Hazel Meyer Non-archival Archive (Muscle Panic), vues d'installation, Dunlop Art Gallery, Regina, 2020. Photos : Don Hall, permission de Dunlop Art Gallery

Deep Riffing in Hazel Meyer’s Non-archival Archive

Robin Alex McDonald
Hazel Meyer’s Non-archival Archive (Muscle Panic) (2018–21) presents a photographic collection of “noteworthy moments in sporting cultures,” and meticulously displays the images by clipping them to green metal scaffolding. Often shown in the ever-evolving installation Muscle Panic (2014 – ongoing), alongside an assembled scaffold that holds pennants, jerseys, pom poms, and mesh bags filled with oranges, Non-archival Archive constitutes both an architecture of display and an “archive of feelings.” Ann Cvetkovich defines an archive of feelings as an “exploration of cultural texts as repositories of feelings and emotions”1 1 - Ann Cvetkovich, An Archive of Feelings: Trauma, Sexuality, and Lesbian Public Cultures (Durham: Duke University Press, 2003) — an apt description for the tenderness, delight, and curiosity with which Meyer selects the athletes, teams, events, and moments represented in her work. With no particular collecting mandate or archival strategy guiding the selection process, the images and moments that make up Non-archival Archive have been chosen through a methodology of desiring, in which Meyer’s own interests in queerness, protest, aesthetics, intimacy, and emotion come to the fore.

Like Meyer’s collecting process, my writing method is guided by my own queer sensibilities, my familiarity with Meyer’s larger art practice, and my amateur interest in critical sports scholarship — a field in which I have no formal training beyond an alien curiosity. In the text that follows, I attempt to channel Meyer’s attentive care by devoting time and focus to three images from Non-archival Archive. Inspired by Wayne Koestenbaum’s column in Cabinet magazine, I engage each image via a method of “deep riffing,” taking each as a prompt for part-theoretical, part-academic, and part-creative musings on the visual cultures of sport, the representation of athletes’ bodies in the media, and the histories and affects that haunt athletic spaces and archives.2 2 - Wayne Koestenbaum’s column “Legend, appeared in several issues of Cabinet magazine between 2010 and 2015, accessible online. Using the image’s imposed parameters, “deep riffing” aims to spark imagination through limitation by encouraging ideas to bounce around like a ball in a squash court, their frenetic energies amplified through focus and restraint.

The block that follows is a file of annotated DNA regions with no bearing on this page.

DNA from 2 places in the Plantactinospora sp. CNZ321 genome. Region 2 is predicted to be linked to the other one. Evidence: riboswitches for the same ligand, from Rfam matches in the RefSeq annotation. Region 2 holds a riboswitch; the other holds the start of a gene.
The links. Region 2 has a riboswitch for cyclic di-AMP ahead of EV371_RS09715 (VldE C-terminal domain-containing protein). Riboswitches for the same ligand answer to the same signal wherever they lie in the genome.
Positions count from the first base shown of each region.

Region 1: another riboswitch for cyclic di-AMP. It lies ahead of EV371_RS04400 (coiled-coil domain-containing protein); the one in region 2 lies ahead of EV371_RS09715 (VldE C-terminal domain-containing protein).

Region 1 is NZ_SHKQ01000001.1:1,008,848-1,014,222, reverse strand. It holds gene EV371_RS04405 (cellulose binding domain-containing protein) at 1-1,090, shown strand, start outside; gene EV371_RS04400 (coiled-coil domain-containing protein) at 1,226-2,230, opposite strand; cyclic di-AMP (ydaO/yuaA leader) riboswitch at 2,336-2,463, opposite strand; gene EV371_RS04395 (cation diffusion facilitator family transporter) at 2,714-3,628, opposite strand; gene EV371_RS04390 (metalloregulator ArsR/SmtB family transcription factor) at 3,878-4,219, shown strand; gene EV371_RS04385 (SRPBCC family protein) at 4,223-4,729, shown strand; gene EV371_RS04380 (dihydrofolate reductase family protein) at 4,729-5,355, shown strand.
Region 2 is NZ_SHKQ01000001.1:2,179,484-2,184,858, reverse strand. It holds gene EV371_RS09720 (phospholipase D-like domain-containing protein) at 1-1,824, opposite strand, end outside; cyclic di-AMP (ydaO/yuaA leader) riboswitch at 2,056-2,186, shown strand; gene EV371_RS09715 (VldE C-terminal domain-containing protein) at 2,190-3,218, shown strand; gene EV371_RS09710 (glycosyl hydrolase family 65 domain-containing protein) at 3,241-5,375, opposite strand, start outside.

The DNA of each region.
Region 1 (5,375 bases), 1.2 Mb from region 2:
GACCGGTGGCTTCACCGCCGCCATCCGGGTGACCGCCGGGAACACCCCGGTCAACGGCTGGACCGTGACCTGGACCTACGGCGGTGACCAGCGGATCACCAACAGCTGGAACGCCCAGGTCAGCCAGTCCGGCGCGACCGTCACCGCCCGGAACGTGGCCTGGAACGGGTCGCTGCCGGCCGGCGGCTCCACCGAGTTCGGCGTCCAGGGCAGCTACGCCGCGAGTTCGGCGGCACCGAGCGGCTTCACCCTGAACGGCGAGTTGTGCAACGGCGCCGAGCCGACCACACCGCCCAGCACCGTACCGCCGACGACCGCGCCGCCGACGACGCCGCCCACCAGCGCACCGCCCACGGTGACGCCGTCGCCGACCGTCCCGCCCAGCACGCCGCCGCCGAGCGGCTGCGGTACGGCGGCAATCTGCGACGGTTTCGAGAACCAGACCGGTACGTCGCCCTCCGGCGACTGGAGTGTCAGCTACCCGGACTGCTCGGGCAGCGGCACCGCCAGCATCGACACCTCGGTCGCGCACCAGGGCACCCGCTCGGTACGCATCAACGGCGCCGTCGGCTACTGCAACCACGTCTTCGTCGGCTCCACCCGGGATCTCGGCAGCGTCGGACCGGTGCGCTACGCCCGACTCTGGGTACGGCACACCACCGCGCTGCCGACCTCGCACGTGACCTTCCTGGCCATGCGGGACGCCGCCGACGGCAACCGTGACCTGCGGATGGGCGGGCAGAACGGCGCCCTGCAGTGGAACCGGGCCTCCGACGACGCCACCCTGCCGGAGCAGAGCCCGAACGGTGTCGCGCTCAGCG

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This article also appears in the issue 103 - Sportification

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